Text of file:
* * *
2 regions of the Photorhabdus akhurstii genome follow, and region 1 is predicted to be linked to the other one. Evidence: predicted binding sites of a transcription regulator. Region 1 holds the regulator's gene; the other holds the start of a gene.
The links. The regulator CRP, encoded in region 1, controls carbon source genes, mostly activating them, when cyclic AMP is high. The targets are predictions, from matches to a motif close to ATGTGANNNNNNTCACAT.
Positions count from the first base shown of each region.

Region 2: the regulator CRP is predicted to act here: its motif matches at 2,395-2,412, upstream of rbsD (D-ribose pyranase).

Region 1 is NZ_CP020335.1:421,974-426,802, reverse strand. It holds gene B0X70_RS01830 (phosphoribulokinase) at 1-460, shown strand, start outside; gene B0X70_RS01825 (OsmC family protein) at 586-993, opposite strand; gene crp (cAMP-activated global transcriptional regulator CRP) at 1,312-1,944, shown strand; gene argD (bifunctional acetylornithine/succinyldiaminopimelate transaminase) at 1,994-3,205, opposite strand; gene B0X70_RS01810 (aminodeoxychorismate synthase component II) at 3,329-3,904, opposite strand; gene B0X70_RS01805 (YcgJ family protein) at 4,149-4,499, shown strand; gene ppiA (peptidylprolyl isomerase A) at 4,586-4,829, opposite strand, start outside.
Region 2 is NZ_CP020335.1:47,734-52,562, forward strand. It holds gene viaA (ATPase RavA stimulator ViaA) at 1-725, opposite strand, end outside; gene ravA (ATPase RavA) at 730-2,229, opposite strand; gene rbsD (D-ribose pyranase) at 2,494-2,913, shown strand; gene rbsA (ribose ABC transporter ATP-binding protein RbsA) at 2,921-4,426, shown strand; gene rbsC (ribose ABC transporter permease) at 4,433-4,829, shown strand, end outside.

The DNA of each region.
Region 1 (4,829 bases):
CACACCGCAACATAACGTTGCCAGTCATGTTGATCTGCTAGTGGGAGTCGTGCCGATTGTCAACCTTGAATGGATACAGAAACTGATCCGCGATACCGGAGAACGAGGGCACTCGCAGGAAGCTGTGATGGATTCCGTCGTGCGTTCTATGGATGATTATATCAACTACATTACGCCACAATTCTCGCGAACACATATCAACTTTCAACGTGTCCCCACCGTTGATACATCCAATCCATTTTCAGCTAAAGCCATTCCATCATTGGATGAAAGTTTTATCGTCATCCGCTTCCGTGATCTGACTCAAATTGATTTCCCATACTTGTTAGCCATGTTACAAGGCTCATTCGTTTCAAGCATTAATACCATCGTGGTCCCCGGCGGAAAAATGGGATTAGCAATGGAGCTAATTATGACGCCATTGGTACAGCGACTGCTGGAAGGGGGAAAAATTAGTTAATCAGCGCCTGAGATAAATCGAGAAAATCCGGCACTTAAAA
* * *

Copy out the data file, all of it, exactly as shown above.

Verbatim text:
2 regions of the Photorhabdus akhurstii genome follow, and region 1 is predicted to be linked to the other one. Evidence: predicted binding sites of a transcription regulator. Region 1 holds the regulator's gene; the other holds the start of a gene.
The links. The regulator CRP, encoded in region 1, controls carbon source genes, mostly activating them, when cyclic AMP is high. The targets are predictions, from matches to a motif close to ATGTGANNNNNNTCACAT.
Positions count from the first base shown of each region.

Region 2: the regulator CRP is predicted to act here: its motif matches at 2,395-2,412, upstream of rbsD (D-ribose pyranase).

Region 1 is NZ_CP020335.1:421,974-426,802, reverse strand. It holds gene B0X70_RS01830 (phosphoribulokinase) at 1-460, shown strand, start outside; gene B0X70_RS01825 (OsmC family protein) at 586-993, opposite strand; gene crp (cAMP-activated global transcriptional regulator CRP) at 1,312-1,944, shown strand; gene argD (bifunctional acetylornithine/succinyldiaminopimelate transaminase) at 1,994-3,205, opposite strand; gene B0X70_RS01810 (aminodeoxychorismate synthase component II) at 3,329-3,904, opposite strand; gene B0X70_RS01805 (YcgJ family protein) at 4,149-4,499, shown strand; gene ppiA (peptidylprolyl isomerase A) at 4,586-4,829, opposite strand, start outside.
Region 2 is NZ_CP020335.1:47,734-52,562, forward strand. It holds gene viaA (ATPase RavA stimulator ViaA) at 1-725, opposite strand, end outside; gene ravA (ATPase RavA) at 730-2,229, opposite strand; gene rbsD (D-ribose pyranase) at 2,494-2,913, shown strand; gene rbsA (ribose ABC transporter ATP-binding protein RbsA) at 2,921-4,426, shown strand; gene rbsC (ribose ABC transporter permease) at 4,433-4,829, shown strand, end outside.

The DNA of each region.
Region 1 (4,829 bases):
CACACCGCAACATAACGTTGCCAGTCATGTTGATCTGCTAGTGGGAGTCGTGCCGATTGTCAACCTTGAATGGATACAGAAACTGATCCGCGATACCGGAGAACGAGGGCACTCGCAGGAAGCTGTGATGGATTCCGTCGTGCGTTCTATGGATGATTATATCAACTACATTACGCCACAATTCTCGCGAACACATATCAACTTTCAACGTGTCCCCACCGTTGATACATCCAATCCATTTTCAGCTAAAGCCATTCCATCATTGGATGAAAGTTTTATCGTCATCCGCTTCCGTGATCTGACTCAAATTGATTTCCCATACTTGTTAGCCATGTTACAAGGCTCATTCGTTTCAAGCATTAATACCATCGTGGTCCCCGGCGGAAAAATGGGATTAGCAATGGAGCTAATTATGACGCCATTGGTACAGCGACTGCTGGAAGGGGGAAAAATTAGTTAATCAGCGCCTGAGATAAATCGAGAAAATCCGGCACTTAAAA